Falling more in the ancient than the modern camp in this issue, I think that this was a defining reason for my stressed relationships with many of my more modern-minded family members. Coming from a position that I have always held where certain things are expected in a relationship (with some degree of flexibility to respect the individual; i.e. you wouldn’t ask the same things of every mother or every brother), the fact that many of my family members felt and experienced love in a more transactional way was lost on me as a youth.

Now, I don’t want to condemn this; the people that I find to be like this are often great role models, but the difference in communication creates perceived deficiencies.

I think it’s also fair to say that we’re not wholly modern. Or, perhaps, that the modern worldview has not wholly dominated the collective conscious expression of humanity.


Be patient with those different from myself.

Don’t forget to speak the same language as other people.

Music of the Day: Elgar’s Enigma Variations

Edward Elgar’s Enigma Variations are perhaps one of the best examples of classical music that can evoke strong emotions. Based on a common element, each individual variation inflects upon the theme in a variety of interesting ways, and throughout the overarching work each piece has its own specific role.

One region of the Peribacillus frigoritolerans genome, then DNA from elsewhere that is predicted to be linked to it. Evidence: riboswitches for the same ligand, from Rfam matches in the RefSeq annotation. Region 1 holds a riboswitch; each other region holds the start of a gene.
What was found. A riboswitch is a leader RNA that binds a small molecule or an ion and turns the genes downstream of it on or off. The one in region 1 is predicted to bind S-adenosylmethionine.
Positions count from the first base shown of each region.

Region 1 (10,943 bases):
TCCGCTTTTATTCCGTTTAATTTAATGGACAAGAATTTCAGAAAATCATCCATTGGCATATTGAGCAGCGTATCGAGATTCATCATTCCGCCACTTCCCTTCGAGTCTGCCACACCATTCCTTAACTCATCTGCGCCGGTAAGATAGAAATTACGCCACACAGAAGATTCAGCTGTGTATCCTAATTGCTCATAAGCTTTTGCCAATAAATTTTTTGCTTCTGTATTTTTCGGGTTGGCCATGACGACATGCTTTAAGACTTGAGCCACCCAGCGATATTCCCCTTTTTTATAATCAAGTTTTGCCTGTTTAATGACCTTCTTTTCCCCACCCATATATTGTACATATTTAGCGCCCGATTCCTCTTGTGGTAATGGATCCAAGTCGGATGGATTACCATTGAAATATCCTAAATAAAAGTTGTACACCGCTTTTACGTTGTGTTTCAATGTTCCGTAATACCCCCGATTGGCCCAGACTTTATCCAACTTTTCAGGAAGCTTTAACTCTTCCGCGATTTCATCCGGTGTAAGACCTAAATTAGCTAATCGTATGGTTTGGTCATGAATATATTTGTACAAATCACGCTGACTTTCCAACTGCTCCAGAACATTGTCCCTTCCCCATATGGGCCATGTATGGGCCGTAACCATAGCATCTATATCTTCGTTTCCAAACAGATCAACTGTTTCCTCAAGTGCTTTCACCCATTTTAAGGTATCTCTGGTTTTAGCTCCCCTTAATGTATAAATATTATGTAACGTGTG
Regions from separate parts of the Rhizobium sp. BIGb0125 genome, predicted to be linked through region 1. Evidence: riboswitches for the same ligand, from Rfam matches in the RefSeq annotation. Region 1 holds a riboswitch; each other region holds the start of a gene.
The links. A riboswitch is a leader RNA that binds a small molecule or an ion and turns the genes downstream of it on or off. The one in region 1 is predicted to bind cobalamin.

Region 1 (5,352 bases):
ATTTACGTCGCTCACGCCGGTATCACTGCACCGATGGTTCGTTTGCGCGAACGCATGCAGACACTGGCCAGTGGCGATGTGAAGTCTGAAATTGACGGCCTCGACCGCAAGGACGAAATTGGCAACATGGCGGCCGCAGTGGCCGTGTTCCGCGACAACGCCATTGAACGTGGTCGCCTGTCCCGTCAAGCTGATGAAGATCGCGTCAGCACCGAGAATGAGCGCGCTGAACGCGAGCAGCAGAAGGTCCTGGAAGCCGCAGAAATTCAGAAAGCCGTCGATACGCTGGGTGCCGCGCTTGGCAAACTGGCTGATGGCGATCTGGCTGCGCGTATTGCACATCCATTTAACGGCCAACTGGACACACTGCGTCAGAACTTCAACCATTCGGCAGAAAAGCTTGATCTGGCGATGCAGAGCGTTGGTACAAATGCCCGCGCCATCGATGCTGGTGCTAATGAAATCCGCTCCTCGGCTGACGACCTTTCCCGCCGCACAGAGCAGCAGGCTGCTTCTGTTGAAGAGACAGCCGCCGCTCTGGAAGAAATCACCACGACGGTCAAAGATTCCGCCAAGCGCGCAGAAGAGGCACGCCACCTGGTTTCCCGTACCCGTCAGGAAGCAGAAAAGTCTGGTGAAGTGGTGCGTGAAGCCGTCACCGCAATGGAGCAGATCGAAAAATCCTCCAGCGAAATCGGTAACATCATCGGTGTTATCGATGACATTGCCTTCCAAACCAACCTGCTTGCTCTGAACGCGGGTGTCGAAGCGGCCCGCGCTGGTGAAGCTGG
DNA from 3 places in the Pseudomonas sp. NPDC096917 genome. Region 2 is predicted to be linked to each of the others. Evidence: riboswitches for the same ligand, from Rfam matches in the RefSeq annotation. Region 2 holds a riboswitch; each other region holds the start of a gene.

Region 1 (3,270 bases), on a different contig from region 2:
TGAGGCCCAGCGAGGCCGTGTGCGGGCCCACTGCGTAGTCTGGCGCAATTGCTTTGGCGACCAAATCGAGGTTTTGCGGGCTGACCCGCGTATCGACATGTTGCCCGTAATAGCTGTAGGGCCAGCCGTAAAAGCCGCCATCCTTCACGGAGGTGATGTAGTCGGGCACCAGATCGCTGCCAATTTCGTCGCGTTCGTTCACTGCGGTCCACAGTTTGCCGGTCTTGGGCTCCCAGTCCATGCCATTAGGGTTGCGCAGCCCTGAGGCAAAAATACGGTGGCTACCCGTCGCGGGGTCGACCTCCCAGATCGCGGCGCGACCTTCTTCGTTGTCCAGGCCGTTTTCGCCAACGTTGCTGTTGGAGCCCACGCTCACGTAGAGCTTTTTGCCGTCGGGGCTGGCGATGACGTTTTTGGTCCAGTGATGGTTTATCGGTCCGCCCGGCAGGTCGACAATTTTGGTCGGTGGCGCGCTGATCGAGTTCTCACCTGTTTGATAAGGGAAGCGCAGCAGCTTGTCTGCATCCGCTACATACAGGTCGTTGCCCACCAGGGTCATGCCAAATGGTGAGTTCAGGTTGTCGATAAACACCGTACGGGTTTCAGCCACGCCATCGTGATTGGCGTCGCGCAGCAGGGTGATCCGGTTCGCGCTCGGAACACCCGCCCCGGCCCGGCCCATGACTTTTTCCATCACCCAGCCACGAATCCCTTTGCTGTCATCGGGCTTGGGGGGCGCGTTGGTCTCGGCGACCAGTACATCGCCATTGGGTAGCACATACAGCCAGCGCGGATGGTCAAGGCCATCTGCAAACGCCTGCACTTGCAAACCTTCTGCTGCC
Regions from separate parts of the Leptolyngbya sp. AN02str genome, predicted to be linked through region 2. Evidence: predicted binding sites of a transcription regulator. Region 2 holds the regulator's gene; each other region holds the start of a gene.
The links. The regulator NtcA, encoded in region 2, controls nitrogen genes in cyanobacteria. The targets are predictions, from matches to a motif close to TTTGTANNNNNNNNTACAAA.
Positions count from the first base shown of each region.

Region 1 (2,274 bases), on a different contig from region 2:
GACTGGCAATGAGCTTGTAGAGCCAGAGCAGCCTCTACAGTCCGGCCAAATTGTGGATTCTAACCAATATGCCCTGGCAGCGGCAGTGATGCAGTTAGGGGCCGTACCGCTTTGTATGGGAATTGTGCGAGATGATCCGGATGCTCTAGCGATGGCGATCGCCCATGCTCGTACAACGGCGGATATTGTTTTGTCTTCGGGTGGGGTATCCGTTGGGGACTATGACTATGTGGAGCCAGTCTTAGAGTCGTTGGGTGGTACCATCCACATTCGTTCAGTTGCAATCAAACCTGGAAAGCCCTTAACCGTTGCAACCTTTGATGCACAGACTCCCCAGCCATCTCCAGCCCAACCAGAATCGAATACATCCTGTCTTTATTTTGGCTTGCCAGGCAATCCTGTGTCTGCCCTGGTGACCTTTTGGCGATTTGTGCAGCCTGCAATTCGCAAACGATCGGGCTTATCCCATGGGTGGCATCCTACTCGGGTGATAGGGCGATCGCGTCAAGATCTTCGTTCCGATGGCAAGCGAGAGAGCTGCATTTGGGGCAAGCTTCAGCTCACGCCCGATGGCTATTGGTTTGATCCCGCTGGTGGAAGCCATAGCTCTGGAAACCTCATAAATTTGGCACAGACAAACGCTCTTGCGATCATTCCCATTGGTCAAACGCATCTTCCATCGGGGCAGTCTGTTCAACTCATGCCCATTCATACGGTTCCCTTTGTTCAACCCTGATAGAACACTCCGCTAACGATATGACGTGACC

At times dark, and at times hopeful, the Enigma Variations are an attempt to capture various moments and individuals and Elgar’s life. Perhaps the greatest strength of the variations is their flexibility: many of the pieces are very short, but can make their identity clear in a minute or less. Others, like the famous Nimrod variation, build upon a single notion and develop it into a larger distinct piece. The sheer versatility is staggering.

Elgar’s variations reflect the entire range of human emotion. They are almost as much a biography of the spirit as they are of his subjects.

I had the pleasure once of attending a performance of the Enigma Variations in concert. The experience of doing nothing but simply listening to music is stunning. I have heard it said that Elgar’s Enigma Variations is for modern British identity what Arne’s Rule Britannia was for Imperial Britain. Not being British myself I cannot vouch for this, but it is worth noting that the Enigma Variations served as a central source for Hans Zimmer’s score of the movie Dunkirk. Indeed, it was Elgar’s work more so than Zimmer’s that carried the film’s soundtrack, and it was well received by modern audiences around the world for its emotional poignancy.